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Shannon. Whether it required all this time to make out the necessary papers, after finding the indictment, we have no means of knowing. It was rumored that Gov. Shannon had sent a requisition upon the Governor of Missouri for the return of my husband to the territory. A few evenings after his detention at Lexington, a Dr. McDonald, of California, who tended upon him when he was shot in Sacramento, and who was temporarily in Lexington, called to see him. The people imagined he was some person from Lawrence, and that a rescue was in contemplation. In a very short time several hundred men had gathered around Mr. Sawyer's house. Mr. S. disliked such a state of things, and my husband preferred to go to the hotel; so, with a large guard, he went down to the hotel between eight and nine o'clock in the evening. The steps were full of men, and he passed in through them. After sitting a while in the parlor, conversing with the landlady and other ladies, he was attended to his room by a guard of three men. After a day or two, he took his meals in the public dining-hall. Many of the citizens called to see him, and were acquainted with all the plans of the new invasion. They said, "there would be a fight."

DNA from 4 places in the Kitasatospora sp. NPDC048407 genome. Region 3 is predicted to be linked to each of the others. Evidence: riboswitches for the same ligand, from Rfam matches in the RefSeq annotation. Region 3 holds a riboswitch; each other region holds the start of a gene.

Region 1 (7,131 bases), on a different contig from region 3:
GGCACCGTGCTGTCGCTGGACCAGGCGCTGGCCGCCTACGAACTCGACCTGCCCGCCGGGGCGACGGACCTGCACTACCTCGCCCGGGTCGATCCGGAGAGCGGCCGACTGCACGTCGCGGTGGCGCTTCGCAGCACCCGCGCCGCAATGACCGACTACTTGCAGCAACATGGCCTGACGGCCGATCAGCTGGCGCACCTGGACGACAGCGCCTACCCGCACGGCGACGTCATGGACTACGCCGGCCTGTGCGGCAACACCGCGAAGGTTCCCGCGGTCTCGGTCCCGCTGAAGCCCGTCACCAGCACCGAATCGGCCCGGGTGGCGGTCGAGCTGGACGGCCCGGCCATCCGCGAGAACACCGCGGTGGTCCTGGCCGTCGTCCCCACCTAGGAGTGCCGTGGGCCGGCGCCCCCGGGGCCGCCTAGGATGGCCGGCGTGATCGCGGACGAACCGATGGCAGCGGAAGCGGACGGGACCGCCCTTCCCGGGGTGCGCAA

He told them "he did not think so; there would be no occasion for a fight. No one intended to resist the arrests of the United States Marshal."

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They said, "it would make no difference whether they resisted the marshal or not, they were determined to have a fight. They would attack and destroy Lawrence, then the other towns generally, and drive the free-state men from the territory." A few of them said, "they did not care for Kansas particularly, or the laws, but were determined to get up a fight; then the North would be aroused, a general war ensue, and the dissolution of the Union would be the result." Others said, "it was to be a war of extermination; if the free-state men could sustain themselves against the pro-slavery men, they would acquiesce and give it up."

Col. Preston returned from his interview with Gov. Price on Sunday, the 18th He had orders from the governor, to the sheriff of that county, to deliver my husband into Col. Preston's hands. A boat being at the wharf, it was decided to go on board;